Attorney-Client Privilege Rights In Federal Bureau Of Prisons Come Under Fire Within the Federal Bureau of Prisons, inmates are asked to "voluntarily" agree to electronic monitoring in order to use the bureau's email system. But critics say there's nothing voluntary about it.
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When It Comes To Email, Some Prisoners Say Attorney-Client Privilege Has Been Erased

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When It Comes To Email, Some Prisoners Say Attorney-Client Privilege Has Been Erased

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When It Comes To Email, Some Prisoners Say Attorney-Client Privilege Has Been Erased

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RACHEL MARTIN, HOST:

All right. Communications between defendants and their lawyers are protected by the attorney-client privilege. Anyone who's ever watched an episode of any crime show knows this. But it's a bit more complicated in practice, especially when it comes to email correspondence between federal prisoners and their attorneys. NPR's Carrie Johnson reports.

CARRIE JOHNSON, BYLINE: The Federal Bureau of Prisons offers email to the 150,000 people locked up in the system, but defense attorneys say there's a big catch. Jumana Musa works at the National Association of Criminal Defense Lawyers.

JUMANA MUSA: The whole system is completely coercive because there's only one email system that you can possibly use. And if you want to use it, you have to sign a waiver.

JOHNSON: That waiver allows authorities to monitor messages even between clients and their lawyers. Musa says there is a way for the prisons to filter out those attorney-client emails, but it's not clear how often the Justice Department actually does that. Defendants only find out if those messages get used against them in court. That happened to a client of a Pennsylvania lawyer Peter Goldberger.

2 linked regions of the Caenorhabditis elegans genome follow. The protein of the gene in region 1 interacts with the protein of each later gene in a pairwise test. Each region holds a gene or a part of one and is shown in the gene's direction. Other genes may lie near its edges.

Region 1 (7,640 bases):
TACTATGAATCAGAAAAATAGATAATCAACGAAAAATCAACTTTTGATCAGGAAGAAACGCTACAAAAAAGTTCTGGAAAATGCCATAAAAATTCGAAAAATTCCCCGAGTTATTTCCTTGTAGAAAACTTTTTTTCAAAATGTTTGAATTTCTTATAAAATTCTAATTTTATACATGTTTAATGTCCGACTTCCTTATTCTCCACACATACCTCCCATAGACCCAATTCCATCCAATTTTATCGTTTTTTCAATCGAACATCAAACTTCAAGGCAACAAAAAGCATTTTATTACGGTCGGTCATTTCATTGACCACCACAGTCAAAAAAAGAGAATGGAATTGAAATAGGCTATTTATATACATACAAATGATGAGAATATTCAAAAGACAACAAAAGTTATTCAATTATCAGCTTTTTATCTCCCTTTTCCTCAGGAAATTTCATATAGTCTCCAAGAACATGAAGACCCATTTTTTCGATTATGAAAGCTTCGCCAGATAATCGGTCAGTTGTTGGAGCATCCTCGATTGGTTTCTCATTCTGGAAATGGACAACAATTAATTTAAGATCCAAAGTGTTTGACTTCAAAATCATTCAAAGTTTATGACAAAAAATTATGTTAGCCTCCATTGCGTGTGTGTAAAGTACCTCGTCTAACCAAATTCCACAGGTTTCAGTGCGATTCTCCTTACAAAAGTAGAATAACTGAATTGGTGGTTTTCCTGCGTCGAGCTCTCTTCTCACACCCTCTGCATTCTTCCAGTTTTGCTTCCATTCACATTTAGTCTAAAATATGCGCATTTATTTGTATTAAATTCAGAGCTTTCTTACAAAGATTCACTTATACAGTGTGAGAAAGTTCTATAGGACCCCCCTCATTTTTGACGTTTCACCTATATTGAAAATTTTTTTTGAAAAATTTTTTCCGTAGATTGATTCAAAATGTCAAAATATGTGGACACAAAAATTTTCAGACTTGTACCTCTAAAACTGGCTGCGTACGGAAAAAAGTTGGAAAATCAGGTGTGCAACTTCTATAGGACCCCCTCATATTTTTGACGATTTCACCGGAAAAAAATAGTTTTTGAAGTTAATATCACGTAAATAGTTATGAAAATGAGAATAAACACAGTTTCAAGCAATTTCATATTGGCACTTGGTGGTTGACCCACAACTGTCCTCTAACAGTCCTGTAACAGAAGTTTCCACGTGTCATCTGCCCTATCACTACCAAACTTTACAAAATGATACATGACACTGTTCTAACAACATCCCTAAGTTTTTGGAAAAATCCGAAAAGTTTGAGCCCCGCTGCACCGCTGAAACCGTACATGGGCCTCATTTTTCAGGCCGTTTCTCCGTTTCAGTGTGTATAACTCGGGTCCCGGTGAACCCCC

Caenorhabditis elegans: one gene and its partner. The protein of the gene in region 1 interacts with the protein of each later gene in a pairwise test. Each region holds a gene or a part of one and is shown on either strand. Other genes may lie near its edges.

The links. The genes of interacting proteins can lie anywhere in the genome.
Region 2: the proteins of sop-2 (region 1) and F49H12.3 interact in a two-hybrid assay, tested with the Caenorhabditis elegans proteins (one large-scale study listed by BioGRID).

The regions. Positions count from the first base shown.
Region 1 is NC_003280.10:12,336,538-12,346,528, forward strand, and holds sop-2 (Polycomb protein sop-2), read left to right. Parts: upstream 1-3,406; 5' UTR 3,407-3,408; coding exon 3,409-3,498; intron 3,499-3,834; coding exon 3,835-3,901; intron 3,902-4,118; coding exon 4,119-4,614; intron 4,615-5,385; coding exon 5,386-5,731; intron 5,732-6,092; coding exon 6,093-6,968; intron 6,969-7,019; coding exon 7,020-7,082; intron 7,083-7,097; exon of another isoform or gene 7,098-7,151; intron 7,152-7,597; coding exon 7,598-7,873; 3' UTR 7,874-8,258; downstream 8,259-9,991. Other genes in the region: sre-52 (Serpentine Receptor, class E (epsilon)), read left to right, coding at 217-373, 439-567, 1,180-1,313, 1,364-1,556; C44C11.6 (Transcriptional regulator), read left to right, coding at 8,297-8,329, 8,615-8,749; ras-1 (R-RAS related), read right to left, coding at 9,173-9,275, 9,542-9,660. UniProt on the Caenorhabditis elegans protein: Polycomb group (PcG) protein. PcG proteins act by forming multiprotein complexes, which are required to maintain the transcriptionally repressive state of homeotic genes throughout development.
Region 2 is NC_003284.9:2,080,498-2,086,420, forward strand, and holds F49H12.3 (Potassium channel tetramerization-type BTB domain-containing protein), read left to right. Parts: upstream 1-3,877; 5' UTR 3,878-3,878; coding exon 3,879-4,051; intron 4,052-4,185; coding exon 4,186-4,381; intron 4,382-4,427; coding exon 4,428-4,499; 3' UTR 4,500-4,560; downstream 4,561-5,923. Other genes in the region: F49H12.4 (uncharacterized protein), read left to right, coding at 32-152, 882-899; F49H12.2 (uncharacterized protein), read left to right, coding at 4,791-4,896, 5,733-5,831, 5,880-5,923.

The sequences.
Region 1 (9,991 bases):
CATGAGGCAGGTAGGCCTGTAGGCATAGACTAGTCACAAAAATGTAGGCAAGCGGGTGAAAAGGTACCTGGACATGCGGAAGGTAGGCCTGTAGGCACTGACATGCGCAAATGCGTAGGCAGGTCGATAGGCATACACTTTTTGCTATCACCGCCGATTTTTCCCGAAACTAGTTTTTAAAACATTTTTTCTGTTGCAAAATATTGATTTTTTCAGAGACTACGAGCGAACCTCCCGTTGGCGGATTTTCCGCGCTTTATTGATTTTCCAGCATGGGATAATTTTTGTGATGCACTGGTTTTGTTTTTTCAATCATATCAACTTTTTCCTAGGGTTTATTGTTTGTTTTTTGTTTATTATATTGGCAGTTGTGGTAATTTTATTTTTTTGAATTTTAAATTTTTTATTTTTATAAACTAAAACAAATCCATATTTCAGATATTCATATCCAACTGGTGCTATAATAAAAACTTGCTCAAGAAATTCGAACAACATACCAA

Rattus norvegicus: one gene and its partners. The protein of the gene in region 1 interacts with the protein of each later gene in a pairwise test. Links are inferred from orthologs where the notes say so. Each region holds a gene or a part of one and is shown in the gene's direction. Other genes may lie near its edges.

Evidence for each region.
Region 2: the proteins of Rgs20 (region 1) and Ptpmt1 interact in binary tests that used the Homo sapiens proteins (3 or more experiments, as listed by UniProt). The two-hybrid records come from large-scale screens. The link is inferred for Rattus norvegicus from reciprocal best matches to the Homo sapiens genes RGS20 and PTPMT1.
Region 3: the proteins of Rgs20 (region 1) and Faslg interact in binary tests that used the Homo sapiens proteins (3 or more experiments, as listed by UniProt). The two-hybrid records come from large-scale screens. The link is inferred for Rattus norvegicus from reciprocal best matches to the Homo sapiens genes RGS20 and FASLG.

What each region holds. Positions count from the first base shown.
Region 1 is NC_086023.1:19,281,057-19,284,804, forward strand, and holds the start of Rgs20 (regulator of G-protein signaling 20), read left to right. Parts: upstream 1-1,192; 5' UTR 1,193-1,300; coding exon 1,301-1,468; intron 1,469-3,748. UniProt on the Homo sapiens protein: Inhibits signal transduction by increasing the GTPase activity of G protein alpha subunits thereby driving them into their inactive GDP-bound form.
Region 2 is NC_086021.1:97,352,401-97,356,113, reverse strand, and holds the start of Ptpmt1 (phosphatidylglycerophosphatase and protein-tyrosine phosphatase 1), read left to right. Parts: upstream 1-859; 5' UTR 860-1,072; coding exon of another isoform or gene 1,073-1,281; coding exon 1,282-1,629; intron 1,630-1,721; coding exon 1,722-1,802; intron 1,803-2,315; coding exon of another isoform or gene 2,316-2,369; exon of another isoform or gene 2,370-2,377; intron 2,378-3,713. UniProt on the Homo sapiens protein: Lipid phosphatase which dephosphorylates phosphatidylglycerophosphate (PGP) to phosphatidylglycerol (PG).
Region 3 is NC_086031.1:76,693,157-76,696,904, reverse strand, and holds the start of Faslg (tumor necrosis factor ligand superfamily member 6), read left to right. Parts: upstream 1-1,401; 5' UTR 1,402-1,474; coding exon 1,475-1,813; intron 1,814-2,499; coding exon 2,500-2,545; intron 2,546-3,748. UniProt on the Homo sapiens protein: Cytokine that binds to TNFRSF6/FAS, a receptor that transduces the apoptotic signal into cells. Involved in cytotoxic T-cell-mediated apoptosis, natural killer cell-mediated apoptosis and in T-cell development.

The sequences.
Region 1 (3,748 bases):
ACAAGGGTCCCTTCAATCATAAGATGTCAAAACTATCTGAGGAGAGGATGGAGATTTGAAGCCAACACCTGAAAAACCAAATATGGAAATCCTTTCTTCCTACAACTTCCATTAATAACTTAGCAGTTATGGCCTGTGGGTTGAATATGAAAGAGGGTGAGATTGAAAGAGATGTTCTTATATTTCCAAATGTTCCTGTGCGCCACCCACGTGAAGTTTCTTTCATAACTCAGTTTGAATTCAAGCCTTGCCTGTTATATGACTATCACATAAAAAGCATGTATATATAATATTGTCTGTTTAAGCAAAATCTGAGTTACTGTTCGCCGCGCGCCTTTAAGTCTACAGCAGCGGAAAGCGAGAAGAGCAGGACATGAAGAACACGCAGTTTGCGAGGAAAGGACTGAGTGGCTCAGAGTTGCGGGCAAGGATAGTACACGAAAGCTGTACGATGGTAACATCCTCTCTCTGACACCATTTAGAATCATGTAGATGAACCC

PETER GOLDBERGER: I will say the client did in one message criticize the jury that had convicted him for being stupid, I think was the word he used. And that was very offensive to the judge.

JOHNSON: A spokesman for the Bureau of Prisons says lawyers who worry about the surveillance can schedule a phone call or make a visit to the prison. But California defense lawyer Ken White says it's not that easy.

KEN WHITE: It's extremely time-consuming and burdensome to visit somebody in jail. It's often a multi-hour prospect just to go see someone, even if it's for five minutes.

JOHNSON: Things only got worse during the coronaviruses pandemic, which ravaged prisons and sometimes put a stop to visits altogether. Catherine Crump runs a legal clinic at the Berkeley law school.

CATHERINE CRUMP: BOP reading inmates' emails was concerning even before the pandemic. But now email is one of the few ways attorneys can reliably communicate with their clients when they're in custody.

JOHNSON: The issue has attracted attention in Congress. Last month, the House of Representatives overwhelmingly voted to give prisoner emails with their attorneys more legal protection. Congressman Hakeem Jeffries, a Democrat from New York, sponsored the bill.

(SOUNDBITE OF ARCHIVED RECORDING)

HAKEEM JEFFRIES: The time has arrived for us to address this egregious practice, lift up the presumption of innocence, facilitate due process and allow fundamental fairness to permeate all aspects of our judicial system.

JOHNSON: The Senate needs to act before the bill could become law.

Carrie Johnson, NPR News, Washington.

(SOUNDBITE OF LIAM THOMAS' "BITTER FEELING")

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